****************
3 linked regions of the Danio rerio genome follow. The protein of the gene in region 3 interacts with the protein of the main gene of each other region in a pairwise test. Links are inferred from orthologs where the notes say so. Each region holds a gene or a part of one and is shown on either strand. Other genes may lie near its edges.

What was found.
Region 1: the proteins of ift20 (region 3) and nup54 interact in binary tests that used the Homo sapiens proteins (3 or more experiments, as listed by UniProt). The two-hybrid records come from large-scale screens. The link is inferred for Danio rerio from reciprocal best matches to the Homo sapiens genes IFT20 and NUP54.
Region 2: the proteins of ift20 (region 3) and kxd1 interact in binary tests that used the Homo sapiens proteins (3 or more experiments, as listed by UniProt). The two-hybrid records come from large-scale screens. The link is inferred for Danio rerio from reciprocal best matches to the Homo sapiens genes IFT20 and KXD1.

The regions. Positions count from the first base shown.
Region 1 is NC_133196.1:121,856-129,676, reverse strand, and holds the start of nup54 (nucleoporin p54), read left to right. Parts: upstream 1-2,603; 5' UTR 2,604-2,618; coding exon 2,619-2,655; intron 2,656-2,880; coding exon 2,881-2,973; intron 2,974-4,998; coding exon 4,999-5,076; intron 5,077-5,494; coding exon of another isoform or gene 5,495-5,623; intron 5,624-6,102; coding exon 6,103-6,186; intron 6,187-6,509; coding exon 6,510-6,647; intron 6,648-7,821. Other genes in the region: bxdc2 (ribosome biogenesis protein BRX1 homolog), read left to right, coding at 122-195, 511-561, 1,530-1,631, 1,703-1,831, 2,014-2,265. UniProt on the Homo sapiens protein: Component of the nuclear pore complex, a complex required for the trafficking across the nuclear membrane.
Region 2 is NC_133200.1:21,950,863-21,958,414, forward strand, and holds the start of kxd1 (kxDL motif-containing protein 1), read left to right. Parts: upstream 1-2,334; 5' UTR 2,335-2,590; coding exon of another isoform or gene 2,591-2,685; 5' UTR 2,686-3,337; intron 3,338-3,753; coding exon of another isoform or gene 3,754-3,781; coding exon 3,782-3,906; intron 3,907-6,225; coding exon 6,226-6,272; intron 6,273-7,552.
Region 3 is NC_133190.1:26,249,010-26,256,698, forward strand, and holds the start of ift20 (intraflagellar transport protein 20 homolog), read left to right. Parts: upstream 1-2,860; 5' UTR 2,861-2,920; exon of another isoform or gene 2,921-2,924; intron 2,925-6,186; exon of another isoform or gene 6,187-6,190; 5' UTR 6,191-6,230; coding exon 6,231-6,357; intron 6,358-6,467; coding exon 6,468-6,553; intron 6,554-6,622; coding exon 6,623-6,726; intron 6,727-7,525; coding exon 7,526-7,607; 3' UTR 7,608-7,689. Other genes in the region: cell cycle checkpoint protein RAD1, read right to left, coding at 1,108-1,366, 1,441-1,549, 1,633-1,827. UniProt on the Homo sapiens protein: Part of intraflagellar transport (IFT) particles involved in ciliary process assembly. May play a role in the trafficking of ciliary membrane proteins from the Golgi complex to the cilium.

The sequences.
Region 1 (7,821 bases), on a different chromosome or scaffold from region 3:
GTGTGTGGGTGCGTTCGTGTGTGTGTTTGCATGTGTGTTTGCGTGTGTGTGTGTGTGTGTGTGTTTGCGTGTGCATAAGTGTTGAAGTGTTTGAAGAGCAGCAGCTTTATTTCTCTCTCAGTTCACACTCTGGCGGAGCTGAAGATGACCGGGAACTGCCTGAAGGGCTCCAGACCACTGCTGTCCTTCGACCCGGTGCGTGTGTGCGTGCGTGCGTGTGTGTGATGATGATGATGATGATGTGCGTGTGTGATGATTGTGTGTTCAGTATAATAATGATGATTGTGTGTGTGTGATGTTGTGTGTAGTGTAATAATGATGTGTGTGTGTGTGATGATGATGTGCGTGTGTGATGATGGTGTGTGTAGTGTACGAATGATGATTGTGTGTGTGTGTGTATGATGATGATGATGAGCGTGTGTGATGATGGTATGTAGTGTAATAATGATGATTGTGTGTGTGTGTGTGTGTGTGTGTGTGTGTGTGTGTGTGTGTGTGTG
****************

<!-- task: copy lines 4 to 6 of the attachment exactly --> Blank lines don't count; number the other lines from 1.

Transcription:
Region 2: the proteins of ift20 (region 3) and kxd1 interact in binary tests that used the Homo sapiens proteins (3 or more experiments, as listed by UniProt). The two-hybrid records come from large-scale screens. The link is inferred for Danio rerio from reciprocal best matches to the Homo sapiens genes IFT20 and KXD1.

The regions. Positions count from the first base shown.
Region 1 is NC_133196.1:121,856-129,676, reverse strand, and holds the start of nup54 (nucleoporin p54), read left to right. Parts: upstream 1-2,603; 5' UTR 2,604-2,618; coding exon 2,619-2,655; intron 2,656-2,880; coding exon 2,881-2,973; intron 2,974-4,998; coding exon 4,999-5,076; intron 5,077-5,494; coding exon of another isoform or gene 5,495-5,623; intron 5,624-6,102; coding exon 6,103-6,186; intron 6,187-6,509; coding exon 6,510-6,647; intron 6,648-7,821. Other genes in the region: bxdc2 (ribosome biogenesis protein BRX1 homolog), read left to right, coding at 122-195, 511-561, 1,530-1,631, 1,703-1,831, 2,014-2,265. UniProt on the Homo sapiens protein: Component of the nuclear pore complex, a complex required for the trafficking across the nuclear membrane.